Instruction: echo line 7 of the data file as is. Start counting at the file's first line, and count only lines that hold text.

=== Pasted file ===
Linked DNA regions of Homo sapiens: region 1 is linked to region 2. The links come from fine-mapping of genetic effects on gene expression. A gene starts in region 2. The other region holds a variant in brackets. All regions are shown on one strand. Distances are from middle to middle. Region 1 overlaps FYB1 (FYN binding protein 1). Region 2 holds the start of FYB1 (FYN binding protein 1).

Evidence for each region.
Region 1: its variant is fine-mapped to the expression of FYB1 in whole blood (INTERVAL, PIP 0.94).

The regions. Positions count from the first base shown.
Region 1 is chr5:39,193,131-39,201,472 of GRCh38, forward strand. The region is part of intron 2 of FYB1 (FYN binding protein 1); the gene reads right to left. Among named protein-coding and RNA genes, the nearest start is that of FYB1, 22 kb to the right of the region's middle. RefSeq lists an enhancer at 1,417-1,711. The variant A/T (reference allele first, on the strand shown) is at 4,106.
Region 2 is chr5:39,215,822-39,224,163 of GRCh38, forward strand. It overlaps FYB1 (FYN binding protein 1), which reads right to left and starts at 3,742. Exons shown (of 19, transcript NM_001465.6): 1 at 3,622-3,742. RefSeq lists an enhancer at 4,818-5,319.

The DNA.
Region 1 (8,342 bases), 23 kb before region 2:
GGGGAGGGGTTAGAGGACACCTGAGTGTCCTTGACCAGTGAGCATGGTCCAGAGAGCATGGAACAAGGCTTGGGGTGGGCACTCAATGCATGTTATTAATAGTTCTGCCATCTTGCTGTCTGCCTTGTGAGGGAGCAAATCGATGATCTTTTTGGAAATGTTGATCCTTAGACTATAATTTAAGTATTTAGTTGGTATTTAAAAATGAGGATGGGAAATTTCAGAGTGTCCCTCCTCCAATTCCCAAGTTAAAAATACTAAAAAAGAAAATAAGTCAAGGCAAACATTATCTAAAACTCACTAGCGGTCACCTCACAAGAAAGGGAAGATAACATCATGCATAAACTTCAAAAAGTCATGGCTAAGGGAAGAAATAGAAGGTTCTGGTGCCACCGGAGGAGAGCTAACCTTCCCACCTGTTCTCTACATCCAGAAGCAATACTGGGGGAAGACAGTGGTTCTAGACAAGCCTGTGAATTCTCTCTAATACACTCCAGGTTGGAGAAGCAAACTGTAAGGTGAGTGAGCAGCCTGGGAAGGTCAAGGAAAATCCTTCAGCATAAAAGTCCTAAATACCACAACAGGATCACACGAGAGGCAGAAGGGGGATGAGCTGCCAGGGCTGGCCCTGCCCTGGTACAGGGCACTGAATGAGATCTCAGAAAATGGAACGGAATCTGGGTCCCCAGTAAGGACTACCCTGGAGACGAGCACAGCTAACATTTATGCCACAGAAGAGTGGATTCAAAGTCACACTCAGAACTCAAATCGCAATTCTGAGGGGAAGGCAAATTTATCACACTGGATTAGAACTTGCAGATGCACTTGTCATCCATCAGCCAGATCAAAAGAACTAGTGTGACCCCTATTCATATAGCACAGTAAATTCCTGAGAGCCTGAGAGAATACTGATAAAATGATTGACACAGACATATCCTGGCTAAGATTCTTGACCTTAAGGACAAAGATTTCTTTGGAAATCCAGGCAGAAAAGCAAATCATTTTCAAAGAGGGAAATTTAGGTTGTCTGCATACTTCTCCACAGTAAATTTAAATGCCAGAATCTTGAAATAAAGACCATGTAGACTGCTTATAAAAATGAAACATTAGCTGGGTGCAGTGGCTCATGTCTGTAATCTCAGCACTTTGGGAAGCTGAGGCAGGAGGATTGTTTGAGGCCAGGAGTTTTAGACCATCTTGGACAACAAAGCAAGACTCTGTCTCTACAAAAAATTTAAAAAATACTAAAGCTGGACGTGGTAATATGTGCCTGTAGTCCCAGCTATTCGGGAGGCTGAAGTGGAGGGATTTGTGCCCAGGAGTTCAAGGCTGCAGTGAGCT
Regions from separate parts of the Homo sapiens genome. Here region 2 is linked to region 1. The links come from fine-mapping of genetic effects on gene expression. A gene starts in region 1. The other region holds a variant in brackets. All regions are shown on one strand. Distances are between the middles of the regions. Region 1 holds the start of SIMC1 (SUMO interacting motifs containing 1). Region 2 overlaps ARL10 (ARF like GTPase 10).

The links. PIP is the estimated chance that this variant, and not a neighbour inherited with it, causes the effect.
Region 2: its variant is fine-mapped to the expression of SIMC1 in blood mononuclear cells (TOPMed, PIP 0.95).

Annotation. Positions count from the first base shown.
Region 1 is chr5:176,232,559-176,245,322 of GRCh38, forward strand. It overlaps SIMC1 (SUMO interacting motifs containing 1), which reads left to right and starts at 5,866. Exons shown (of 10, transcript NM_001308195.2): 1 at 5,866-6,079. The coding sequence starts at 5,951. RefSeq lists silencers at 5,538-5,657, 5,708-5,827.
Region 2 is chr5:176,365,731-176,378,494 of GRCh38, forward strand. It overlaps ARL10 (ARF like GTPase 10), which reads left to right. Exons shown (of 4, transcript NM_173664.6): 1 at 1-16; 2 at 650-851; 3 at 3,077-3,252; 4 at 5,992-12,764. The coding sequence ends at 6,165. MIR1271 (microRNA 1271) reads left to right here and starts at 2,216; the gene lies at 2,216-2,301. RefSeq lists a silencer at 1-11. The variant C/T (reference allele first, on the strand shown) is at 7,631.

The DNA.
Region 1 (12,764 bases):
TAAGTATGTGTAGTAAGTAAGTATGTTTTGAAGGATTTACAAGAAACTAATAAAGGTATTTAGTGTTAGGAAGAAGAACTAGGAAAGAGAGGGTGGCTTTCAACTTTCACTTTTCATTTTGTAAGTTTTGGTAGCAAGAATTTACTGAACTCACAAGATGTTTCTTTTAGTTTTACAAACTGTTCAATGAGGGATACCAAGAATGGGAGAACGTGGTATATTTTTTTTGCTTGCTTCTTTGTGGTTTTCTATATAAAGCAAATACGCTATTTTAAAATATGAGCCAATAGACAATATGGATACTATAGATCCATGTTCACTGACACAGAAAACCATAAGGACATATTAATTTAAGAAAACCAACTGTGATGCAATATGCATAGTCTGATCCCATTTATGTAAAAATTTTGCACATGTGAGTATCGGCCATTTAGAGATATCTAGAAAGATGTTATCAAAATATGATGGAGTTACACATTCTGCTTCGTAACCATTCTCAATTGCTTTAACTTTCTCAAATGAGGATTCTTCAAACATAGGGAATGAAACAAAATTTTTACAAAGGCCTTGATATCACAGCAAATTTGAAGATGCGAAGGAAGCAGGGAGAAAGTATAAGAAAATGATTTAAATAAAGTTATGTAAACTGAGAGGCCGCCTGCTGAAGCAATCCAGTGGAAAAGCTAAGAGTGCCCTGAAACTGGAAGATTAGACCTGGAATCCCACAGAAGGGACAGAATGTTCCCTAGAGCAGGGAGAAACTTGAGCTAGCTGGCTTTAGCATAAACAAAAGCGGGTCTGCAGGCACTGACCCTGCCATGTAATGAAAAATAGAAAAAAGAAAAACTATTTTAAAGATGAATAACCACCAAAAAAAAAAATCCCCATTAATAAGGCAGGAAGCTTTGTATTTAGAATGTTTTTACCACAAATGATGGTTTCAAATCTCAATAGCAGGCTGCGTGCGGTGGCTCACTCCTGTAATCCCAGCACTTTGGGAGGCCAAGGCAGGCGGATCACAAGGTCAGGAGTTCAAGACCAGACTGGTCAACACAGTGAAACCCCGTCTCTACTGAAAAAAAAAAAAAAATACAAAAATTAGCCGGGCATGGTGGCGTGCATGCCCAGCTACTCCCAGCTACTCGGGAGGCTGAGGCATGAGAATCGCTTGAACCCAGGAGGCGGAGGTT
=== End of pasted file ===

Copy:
The DNA.